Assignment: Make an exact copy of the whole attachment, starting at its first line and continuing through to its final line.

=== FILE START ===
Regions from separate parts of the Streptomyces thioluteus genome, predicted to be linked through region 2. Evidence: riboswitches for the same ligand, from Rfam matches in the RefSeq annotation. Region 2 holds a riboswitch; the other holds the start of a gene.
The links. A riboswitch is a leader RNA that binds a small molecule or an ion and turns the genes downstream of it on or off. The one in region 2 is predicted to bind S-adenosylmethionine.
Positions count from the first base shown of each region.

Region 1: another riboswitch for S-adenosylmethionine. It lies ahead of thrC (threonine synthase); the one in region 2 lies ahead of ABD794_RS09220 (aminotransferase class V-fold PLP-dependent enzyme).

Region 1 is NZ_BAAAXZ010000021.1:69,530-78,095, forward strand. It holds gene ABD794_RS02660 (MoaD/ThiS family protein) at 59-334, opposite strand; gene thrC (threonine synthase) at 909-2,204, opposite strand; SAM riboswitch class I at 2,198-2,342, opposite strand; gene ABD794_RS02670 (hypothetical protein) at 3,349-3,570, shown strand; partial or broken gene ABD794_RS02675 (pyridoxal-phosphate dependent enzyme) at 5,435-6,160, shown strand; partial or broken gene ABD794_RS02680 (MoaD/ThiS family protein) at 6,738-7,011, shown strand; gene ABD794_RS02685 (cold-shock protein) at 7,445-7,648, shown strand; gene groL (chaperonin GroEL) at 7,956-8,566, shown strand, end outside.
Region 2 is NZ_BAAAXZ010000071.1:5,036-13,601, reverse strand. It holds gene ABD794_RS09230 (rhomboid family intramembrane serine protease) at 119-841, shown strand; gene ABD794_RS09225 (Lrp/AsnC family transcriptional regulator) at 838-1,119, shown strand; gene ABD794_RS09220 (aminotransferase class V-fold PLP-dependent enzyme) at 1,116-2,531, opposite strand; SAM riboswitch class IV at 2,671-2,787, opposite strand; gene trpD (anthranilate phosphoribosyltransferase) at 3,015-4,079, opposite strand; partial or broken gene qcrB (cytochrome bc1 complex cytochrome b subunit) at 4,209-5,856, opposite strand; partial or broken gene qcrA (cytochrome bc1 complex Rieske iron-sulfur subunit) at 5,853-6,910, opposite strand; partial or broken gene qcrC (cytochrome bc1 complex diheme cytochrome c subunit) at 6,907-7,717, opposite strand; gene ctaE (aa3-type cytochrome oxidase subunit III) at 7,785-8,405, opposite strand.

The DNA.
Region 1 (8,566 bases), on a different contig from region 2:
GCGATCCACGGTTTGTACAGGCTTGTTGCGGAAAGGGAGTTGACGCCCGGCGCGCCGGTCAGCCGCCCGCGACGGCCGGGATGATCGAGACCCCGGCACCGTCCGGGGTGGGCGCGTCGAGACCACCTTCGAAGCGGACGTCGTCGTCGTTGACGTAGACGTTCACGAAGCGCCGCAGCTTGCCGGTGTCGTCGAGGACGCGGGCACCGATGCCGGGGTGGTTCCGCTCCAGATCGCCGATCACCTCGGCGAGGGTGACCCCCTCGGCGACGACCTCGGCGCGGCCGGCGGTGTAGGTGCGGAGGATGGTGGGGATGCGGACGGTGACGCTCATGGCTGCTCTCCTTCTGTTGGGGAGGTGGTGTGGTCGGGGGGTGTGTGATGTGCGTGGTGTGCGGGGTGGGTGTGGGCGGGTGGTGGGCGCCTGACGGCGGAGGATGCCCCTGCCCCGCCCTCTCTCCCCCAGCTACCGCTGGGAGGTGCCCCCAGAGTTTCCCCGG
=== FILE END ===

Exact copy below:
Regions from separate parts of the Streptomyces thioluteus genome, predicted to be linked through region 2. Evidence: riboswitches for the same ligand, from Rfam matches in the RefSeq annotation. Region 2 holds a riboswitch; the other holds the start of a gene.
The links. A riboswitch is a leader RNA that binds a small molecule or an ion and turns the genes downstream of it on or off. The one in region 2 is predicted to bind S-adenosylmethionine.
Positions count from the first base shown of each region.

Region 1: another riboswitch for S-adenosylmethionine. It lies ahead of thrC (threonine synthase); the one in region 2 lies ahead of ABD794_RS09220 (aminotransferase class V-fold PLP-dependent enzyme).

Region 1 is NZ_BAAAXZ010000021.1:69,530-78,095, forward strand. It holds gene ABD794_RS02660 (MoaD/ThiS family protein) at 59-334, opposite strand; gene thrC (threonine synthase) at 909-2,204, opposite strand; SAM riboswitch class I at 2,198-2,342, opposite strand; gene ABD794_RS02670 (hypothetical protein) at 3,349-3,570, shown strand; partial or broken gene ABD794_RS02675 (pyridoxal-phosphate dependent enzyme) at 5,435-6,160, shown strand; partial or broken gene ABD794_RS02680 (MoaD/ThiS family protein) at 6,738-7,011, shown strand; gene ABD794_RS02685 (cold-shock protein) at 7,445-7,648, shown strand; gene groL (chaperonin GroEL) at 7,956-8,566, shown strand, end outside.
Region 2 is NZ_BAAAXZ010000071.1:5,036-13,601, reverse strand. It holds gene ABD794_RS09230 (rhomboid family intramembrane serine protease) at 119-841, shown strand; gene ABD794_RS09225 (Lrp/AsnC family transcriptional regulator) at 838-1,119, shown strand; gene ABD794_RS09220 (aminotransferase class V-fold PLP-dependent enzyme) at 1,116-2,531, opposite strand; SAM riboswitch class IV at 2,671-2,787, opposite strand; gene trpD (anthranilate phosphoribosyltransferase) at 3,015-4,079, opposite strand; partial or broken gene qcrB (cytochrome bc1 complex cytochrome b subunit) at 4,209-5,856, opposite strand; partial or broken gene qcrA (cytochrome bc1 complex Rieske iron-sulfur subunit) at 5,853-6,910, opposite strand; partial or broken gene qcrC (cytochrome bc1 complex diheme cytochrome c subunit) at 6,907-7,717, opposite strand; gene ctaE (aa3-type cytochrome oxidase subunit III) at 7,785-8,405, opposite strand.

The DNA.
Region 1 (8,566 bases), on a different contig from region 2:
GCGATCCACGGTTTGTACAGGCTTGTTGCGGAAAGGGAGTTGACGCCCGGCGCGCCGGTCAGCCGCCCGCGACGGCCGGGATGATCGAGACCCCGGCACCGTCCGGGGTGGGCGCGTCGAGACCACCTTCGAAGCGGACGTCGTCGTCGTTGACGTAGACGTTCACGAAGCGCCGCAGCTTGCCGGTGTCGTCGAGGACGCGGGCACCGATGCCGGGGTGGTTCCGCTCCAGATCGCCGATCACCTCGGCGAGGGTGACCCCCTCGGCGACGACCTCGGCGCGGCCGGCGGTGTAGGTGCGGAGGATGGTGGGGATGCGGACGGTGACGCTCATGGCTGCTCTCCTTCTGTTGGGGAGGTGGTGTGGTCGGGGGGTGTGTGATGTGCGTGGTGTGCGGGGTGGGTGTGGGCGGGTGGTGGGCGCCTGACGGCGGAGGATGCCCCTGCCCCGCCCTCTCTCCCCCAGCTACCGCTGGGAGGTGCCCCCAGAGTTTCCCCGG